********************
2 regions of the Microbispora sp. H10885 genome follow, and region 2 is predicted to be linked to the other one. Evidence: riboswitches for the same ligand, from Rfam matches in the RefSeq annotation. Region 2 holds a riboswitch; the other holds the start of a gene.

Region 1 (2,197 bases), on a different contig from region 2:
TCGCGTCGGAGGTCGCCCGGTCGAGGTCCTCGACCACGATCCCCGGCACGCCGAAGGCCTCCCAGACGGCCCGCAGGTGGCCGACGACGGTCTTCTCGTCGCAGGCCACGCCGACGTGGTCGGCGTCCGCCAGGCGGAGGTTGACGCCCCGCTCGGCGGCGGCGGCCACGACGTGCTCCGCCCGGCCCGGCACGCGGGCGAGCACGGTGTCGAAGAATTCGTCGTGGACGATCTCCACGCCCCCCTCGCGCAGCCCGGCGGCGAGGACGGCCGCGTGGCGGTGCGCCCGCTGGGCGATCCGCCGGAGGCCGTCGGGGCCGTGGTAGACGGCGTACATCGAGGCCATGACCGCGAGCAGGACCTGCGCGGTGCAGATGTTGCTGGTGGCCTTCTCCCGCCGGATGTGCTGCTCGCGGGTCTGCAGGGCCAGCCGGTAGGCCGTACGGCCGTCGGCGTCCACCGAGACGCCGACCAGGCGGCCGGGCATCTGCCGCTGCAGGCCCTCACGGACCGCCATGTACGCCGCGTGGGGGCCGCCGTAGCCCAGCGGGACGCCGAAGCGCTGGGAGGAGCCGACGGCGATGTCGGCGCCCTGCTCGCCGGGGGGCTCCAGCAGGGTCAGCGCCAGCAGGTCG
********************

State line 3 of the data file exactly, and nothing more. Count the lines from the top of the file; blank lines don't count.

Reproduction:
TCGCGTCGGAGGTCGCCCGGTCGAGGTCCTCGACCACGATCCCCGGCACGCCGAAGGCCTCCCAGACGGCCCGCAGGTGGCCGACGACGGTCTTCTCGTCGCAGGCCACGCCGACGTGGTCGGCGTCCGCCAGGCGGAGGTTGACGCCCCGCTCGGCGGCGGCGGCCACGACGTGCTCCGCCCGGCCCGGCACGCGGGCGAGCACGGTGTCGAAGAATTCGTCGTGGACGATCTCCACGCCCCCCTCGCGCAGCCCGGCGGCGAGGACGGCCGCGTGGCGGTGCGCCCGCTGGGCGATCCGCCGGAGGCCGTCGGGGCCGTGGTAGACGGCGTACATCGAGGCCATGACCGCGAGCAGGACCTGCGCGGTGCAGATGTTGCTGGTGGCCTTCTCCCGCCGGATGTGCTGCTCGCGGGTCTGCAGGGCCAGCCGGTAGGCCGTACGGCCGTCGGCGTCCACCGAGACGCCGACCAGGCGGCCGGGCATCTGCCGCTGCAGGCCCTCACGGACCGCCATGTACGCCGCGTGGGGGCCGCCGTAGCCCAGCGGGACGCCGAAGCGCTGGGAGGAGCCGACGGCGATGTCGGCGCCCTGCTCGCCGGGGGGCTCCAGCAGGGTCAGCGCCAGCAGGTCG